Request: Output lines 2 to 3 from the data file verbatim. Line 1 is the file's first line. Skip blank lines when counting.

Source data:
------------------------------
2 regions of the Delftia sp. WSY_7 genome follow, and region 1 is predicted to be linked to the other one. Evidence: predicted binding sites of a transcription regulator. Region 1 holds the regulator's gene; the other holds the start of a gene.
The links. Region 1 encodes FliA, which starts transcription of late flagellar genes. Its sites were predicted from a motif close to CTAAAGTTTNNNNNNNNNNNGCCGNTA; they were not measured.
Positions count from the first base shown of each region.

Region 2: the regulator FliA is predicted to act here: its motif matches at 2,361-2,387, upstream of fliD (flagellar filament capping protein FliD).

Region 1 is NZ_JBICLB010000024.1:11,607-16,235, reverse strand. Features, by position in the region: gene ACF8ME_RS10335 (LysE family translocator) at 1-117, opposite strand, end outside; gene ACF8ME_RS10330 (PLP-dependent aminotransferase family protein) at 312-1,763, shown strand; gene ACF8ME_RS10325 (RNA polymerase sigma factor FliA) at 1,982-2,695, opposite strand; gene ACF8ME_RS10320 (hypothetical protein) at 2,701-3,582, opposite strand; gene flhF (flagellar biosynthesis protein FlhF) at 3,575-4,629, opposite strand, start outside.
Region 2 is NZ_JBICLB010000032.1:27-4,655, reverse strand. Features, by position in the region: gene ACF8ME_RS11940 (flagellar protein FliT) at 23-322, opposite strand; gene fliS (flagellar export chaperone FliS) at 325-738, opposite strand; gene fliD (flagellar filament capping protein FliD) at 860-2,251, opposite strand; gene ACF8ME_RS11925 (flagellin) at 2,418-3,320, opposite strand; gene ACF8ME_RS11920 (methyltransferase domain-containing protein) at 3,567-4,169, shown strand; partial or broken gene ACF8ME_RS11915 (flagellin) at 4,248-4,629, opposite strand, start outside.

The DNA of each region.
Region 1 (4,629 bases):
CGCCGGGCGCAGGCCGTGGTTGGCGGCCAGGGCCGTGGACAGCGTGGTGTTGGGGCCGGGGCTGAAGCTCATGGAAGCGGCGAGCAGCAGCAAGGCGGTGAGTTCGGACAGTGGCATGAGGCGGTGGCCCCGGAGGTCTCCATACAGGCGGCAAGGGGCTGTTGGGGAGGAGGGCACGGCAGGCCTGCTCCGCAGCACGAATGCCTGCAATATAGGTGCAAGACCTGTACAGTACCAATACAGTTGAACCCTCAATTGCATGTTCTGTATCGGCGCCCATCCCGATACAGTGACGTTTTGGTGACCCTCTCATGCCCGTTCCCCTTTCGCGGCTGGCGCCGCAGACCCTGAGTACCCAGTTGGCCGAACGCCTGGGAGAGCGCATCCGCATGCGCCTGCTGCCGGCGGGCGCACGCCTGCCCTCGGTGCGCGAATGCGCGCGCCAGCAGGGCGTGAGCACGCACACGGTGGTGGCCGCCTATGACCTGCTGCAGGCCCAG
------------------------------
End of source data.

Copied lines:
The links. Region 1 encodes FliA, which starts transcription of late flagellar genes. Its sites were predicted from a motif close to CTAAAGTTTNNNNNNNNNNNGCCGNTA; they were not measured.
Positions count from the first base shown of each region.